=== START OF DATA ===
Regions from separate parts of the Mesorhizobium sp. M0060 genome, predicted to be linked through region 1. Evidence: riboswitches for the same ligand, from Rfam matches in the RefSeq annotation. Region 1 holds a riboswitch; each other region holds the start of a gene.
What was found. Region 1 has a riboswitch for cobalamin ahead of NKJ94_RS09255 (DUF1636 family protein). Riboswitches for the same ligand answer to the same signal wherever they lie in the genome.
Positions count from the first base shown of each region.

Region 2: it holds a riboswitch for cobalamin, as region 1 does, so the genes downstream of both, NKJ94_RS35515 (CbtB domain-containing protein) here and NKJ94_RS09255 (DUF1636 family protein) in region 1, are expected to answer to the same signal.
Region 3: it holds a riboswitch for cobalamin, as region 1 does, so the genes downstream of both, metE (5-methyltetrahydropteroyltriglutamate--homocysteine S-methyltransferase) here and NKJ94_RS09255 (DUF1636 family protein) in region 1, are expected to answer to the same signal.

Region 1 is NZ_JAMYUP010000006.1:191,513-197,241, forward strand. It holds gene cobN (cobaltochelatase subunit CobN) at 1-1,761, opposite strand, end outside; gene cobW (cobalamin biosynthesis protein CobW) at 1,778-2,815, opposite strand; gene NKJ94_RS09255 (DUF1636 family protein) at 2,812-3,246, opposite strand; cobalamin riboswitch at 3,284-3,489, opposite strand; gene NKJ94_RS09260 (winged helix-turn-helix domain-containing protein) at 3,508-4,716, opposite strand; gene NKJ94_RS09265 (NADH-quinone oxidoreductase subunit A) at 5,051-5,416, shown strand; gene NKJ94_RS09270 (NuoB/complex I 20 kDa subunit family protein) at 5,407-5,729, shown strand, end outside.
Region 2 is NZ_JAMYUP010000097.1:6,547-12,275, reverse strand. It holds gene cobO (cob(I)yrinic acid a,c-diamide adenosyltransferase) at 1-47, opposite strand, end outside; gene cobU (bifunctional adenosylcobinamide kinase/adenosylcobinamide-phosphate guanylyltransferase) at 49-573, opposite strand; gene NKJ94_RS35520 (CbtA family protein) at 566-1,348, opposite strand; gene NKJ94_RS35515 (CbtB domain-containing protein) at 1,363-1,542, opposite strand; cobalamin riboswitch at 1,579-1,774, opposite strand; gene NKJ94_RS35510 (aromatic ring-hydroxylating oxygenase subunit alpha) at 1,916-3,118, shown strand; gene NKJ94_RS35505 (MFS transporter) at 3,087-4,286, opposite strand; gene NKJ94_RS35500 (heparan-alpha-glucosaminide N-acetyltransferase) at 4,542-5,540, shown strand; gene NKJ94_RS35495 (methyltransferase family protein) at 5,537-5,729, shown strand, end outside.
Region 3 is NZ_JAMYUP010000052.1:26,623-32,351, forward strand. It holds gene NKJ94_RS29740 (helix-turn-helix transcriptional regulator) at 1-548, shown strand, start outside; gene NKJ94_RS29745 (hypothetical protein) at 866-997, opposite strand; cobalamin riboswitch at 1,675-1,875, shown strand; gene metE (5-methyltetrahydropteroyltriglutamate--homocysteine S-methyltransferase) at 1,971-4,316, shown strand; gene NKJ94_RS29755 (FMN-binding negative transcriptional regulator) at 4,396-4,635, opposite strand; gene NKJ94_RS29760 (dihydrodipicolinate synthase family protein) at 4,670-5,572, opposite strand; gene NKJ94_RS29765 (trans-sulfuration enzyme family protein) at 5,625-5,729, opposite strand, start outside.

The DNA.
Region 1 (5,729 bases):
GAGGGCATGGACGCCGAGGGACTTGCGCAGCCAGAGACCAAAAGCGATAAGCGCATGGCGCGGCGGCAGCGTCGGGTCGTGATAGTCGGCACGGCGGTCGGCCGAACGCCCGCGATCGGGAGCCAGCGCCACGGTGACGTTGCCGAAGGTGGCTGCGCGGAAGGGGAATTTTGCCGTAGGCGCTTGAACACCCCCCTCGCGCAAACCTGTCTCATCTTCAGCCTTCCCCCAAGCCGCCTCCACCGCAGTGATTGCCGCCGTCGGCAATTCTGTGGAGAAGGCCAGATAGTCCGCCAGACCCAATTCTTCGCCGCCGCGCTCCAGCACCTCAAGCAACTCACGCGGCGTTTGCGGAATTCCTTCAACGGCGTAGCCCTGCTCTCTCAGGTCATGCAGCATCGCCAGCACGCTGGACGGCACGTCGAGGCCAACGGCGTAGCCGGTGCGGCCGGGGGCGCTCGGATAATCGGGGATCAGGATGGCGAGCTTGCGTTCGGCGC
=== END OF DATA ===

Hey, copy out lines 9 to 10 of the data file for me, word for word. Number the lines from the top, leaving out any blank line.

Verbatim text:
The DNA.
Region 1 (5,729 bases):